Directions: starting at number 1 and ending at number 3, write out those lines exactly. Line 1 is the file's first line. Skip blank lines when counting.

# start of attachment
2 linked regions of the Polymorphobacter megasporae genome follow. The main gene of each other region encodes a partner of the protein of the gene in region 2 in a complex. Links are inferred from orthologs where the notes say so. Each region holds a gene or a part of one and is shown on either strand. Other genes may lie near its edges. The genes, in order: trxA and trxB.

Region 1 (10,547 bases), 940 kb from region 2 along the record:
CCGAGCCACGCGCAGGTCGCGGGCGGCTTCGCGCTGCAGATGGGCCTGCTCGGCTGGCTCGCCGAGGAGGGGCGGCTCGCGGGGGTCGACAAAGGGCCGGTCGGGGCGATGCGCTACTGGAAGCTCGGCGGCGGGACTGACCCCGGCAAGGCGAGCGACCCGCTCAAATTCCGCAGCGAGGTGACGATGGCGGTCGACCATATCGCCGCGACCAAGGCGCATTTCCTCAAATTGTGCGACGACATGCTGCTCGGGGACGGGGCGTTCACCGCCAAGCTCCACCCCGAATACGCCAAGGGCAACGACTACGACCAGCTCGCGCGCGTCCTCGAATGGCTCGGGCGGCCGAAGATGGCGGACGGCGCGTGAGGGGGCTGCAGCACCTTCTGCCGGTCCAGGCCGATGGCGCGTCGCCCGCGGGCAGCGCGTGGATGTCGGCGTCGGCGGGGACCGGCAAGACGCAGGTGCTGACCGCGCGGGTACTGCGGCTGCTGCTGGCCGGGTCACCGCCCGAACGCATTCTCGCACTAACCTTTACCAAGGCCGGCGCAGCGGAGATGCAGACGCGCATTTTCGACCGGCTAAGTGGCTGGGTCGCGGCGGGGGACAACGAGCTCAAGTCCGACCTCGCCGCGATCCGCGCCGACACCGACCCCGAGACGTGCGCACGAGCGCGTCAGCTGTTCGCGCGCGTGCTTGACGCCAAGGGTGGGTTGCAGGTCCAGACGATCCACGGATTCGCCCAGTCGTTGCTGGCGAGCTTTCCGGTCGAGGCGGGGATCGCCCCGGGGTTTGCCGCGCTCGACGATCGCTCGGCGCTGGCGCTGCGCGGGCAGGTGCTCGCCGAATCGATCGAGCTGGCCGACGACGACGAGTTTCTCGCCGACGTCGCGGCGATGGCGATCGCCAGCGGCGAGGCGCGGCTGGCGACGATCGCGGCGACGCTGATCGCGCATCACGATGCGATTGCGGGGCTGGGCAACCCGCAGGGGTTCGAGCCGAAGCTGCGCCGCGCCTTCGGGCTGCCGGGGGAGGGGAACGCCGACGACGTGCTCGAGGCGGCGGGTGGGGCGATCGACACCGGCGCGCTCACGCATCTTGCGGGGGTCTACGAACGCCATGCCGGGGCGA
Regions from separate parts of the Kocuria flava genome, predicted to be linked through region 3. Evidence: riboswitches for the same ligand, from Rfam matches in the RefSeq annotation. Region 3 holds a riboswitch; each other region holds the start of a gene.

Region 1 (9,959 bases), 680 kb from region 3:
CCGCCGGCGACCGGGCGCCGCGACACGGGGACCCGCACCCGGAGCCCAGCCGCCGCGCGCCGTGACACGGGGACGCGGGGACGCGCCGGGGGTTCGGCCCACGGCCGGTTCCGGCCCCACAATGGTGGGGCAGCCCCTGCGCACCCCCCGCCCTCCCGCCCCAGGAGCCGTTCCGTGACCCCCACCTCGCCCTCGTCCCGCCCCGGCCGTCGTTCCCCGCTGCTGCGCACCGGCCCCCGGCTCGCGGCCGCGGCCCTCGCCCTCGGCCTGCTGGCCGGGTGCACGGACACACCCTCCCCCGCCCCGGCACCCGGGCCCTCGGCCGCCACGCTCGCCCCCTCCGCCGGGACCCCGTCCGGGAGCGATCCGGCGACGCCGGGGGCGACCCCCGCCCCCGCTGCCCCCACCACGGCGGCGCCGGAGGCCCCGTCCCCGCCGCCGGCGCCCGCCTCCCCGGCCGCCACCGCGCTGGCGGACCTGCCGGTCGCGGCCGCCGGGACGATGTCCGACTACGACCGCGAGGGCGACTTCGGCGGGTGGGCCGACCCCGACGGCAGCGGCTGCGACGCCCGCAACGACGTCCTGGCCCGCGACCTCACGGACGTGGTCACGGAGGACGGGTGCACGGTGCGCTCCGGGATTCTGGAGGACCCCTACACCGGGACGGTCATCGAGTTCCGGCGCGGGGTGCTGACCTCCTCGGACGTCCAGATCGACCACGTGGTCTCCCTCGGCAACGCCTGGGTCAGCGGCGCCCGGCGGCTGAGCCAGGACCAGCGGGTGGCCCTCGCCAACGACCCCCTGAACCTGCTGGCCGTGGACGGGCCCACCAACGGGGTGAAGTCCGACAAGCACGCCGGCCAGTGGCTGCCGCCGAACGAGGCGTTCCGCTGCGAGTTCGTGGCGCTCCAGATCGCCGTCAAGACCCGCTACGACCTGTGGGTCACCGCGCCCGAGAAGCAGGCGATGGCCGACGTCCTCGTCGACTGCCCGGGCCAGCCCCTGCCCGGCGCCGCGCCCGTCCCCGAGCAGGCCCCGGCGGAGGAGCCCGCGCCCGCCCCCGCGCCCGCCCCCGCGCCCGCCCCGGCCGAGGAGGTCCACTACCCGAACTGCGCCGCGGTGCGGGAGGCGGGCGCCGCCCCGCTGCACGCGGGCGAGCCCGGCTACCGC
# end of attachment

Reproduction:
2 linked regions of the Polymorphobacter megasporae genome follow. The main gene of each other region encodes a partner of the protein of the gene in region 2 in a complex. Links are inferred from orthologs where the notes say so. Each region holds a gene or a part of one and is shown on either strand. Other genes may lie near its edges. The genes, in order: trxA and trxB.

Region 1 (10,547 bases), 940 kb from region 2 along the record:
CCGAGCCACGCGCAGGTCGCGGGCGGCTTCGCGCTGCAGATGGGCCTGCTCGGCTGGCTCGCCGAGGAGGGGCGGCTCGCGGGGGTCGACAAAGGGCCGGTCGGGGCGATGCGCTACTGGAAGCTCGGCGGCGGGACTGACCCCGGCAAGGCGAGCGACCCGCTCAAATTCCGCAGCGAGGTGACGATGGCGGTCGACCATATCGCCGCGACCAAGGCGCATTTCCTCAAATTGTGCGACGACATGCTGCTCGGGGACGGGGCGTTCACCGCCAAGCTCCACCCCGAATACGCCAAGGGCAACGACTACGACCAGCTCGCGCGCGTCCTCGAATGGCTCGGGCGGCCGAAGATGGCGGACGGCGCGTGAGGGGGCTGCAGCACCTTCTGCCGGTCCAGGCCGATGGCGCGTCGCCCGCGGGCAGCGCGTGGATGTCGGCGTCGGCGGGGACCGGCAAGACGCAGGTGCTGACCGCGCGGGTACTGCGGCTGCTGCTGGCCGGGTCACCGCCCGAACGCATTCTCGCACTAACCTTTACCAAGGCCGGCGCAGCGGAGATGCAGACGCGCATTTTCGACCGGCTAAGTGGCTGGGTCGCGGCGGGGGACAACGAGCTCAAGTCCGACCTCGCCGCGATCCGCGCCGACACCGACCCCGAGACGTGCGCACGAGCGCGTCAGCTGTTCGCGCGCGTGCTTGACGCCAAGGGTGGGTTGCAGGTCCAGACGATCCACGGATTCGCCCAGTCGTTGCTGGCGAGCTTTCCGGTCGAGGCGGGGATCGCCCCGGGGTTTGCCGCGCTCGACGATCGCTCGGCGCTGGCGCTGCGCGGGCAGGTGCTCGCCGAATCGATCGAGCTGGCCGACGACGACGAGTTTCTCGCCGACGTCGCGGCGATGGCGATCGCCAGCGGCGAGGCGCGGCTGGCGACGATCGCGGCGACGCTGATCGCGCATCACGATGCGATTGCGGGGCTGGGCAACCCGCAGGGGTTCGAGCCGAAGCTGCGCCGCGCCTTCGGGCTGCCGGGGGAGGGGAACGCCGACGACGTGCTCGAGGCGGCGGGTGGGGCGATCGACACCGGCGCGCTCACGCATCTTGCGGGGGTCTACGAACGCCATGCCGGGGCGA